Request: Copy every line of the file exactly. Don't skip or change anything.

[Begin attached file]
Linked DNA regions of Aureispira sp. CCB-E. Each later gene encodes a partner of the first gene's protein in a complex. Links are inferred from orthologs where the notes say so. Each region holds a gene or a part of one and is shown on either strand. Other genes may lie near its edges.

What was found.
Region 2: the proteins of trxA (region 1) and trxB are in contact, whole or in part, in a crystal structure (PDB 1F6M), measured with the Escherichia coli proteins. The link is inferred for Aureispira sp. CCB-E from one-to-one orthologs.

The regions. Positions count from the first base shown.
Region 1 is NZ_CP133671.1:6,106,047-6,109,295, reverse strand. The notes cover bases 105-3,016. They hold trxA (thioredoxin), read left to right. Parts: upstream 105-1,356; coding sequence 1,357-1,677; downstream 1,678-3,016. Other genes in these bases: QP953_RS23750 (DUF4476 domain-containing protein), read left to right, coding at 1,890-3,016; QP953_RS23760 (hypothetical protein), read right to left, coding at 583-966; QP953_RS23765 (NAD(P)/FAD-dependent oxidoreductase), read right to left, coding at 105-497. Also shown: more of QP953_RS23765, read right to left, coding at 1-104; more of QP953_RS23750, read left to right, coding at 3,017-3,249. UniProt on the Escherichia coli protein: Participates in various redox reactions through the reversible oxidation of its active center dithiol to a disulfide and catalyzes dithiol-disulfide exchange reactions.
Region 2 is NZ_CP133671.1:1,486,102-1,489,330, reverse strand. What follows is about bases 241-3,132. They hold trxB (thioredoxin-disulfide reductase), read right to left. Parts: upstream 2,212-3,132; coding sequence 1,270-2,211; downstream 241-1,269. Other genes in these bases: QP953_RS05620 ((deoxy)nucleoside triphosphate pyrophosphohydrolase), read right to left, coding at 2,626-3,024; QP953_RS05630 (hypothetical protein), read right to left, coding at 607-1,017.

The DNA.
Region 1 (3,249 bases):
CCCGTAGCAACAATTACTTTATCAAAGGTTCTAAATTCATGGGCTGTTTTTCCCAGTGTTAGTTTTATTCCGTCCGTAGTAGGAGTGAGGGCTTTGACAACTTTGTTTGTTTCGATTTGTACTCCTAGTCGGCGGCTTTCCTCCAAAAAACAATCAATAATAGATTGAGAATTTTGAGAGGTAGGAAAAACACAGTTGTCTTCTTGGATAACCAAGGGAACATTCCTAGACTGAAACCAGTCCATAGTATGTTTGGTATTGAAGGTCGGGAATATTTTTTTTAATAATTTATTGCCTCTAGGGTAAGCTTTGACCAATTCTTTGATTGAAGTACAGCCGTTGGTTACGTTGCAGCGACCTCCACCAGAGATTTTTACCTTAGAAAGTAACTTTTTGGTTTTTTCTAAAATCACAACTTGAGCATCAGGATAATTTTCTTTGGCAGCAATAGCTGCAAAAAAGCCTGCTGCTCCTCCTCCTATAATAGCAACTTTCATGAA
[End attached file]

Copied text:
Linked DNA regions of Aureispira sp. CCB-E. Each later gene encodes a partner of the first gene's protein in a complex. Links are inferred from orthologs where the notes say so. Each region holds a gene or a part of one and is shown on either strand. Other genes may lie near its edges.

What was found.
Region 2: the proteins of trxA (region 1) and trxB are in contact, whole or in part, in a crystal structure (PDB 1F6M), measured with the Escherichia coli proteins. The link is inferred for Aureispira sp. CCB-E from one-to-one orthologs.

The regions. Positions count from the first base shown.
Region 1 is NZ_CP133671.1:6,106,047-6,109,295, reverse strand. The notes cover bases 105-3,016. They hold trxA (thioredoxin), read left to right. Parts: upstream 105-1,356; coding sequence 1,357-1,677; downstream 1,678-3,016. Other genes in these bases: QP953_RS23750 (DUF4476 domain-containing protein), read left to right, coding at 1,890-3,016; QP953_RS23760 (hypothetical protein), read right to left, coding at 583-966; QP953_RS23765 (NAD(P)/FAD-dependent oxidoreductase), read right to left, coding at 105-497. Also shown: more of QP953_RS23765, read right to left, coding at 1-104; more of QP953_RS23750, read left to right, coding at 3,017-3,249. UniProt on the Escherichia coli protein: Participates in various redox reactions through the reversible oxidation of its active center dithiol to a disulfide and catalyzes dithiol-disulfide exchange reactions.
Region 2 is NZ_CP133671.1:1,486,102-1,489,330, reverse strand. What follows is about bases 241-3,132. They hold trxB (thioredoxin-disulfide reductase), read right to left. Parts: upstream 2,212-3,132; coding sequence 1,270-2,211; downstream 241-1,269. Other genes in these bases: QP953_RS05620 ((deoxy)nucleoside triphosphate pyrophosphohydrolase), read right to left, coding at 2,626-3,024; QP953_RS05630 (hypothetical protein), read right to left, coding at 607-1,017.

The DNA.
Region 1 (3,249 bases):
CCCGTAGCAACAATTACTTTATCAAAGGTTCTAAATTCATGGGCTGTTTTTCCCAGTGTTAGTTTTATTCCGTCCGTAGTAGGAGTGAGGGCTTTGACAACTTTGTTTGTTTCGATTTGTACTCCTAGTCGGCGGCTTTCCTCCAAAAAACAATCAATAATAGATTGAGAATTTTGAGAGGTAGGAAAAACACAGTTGTCTTCTTGGATAACCAAGGGAACATTCCTAGACTGAAACCAGTCCATAGTATGTTTGGTATTGAAGGTCGGGAATATTTTTTTTAATAATTTATTGCCTCTAGGGTAAGCTTTGACCAATTCTTTGATTGAAGTACAGCCGTTGGTTACGTTGCAGCGACCTCCACCAGAGATTTTTACCTTAGAAAGTAACTTTTTGGTTTTTTCTAAAATCACAACTTGAGCATCAGGATAATTTTCTTTGGCAGCAATAGCTGCAAAAAAGCCTGCTGCTCCTCCTCCTATAATAGCAACTTTCATGAA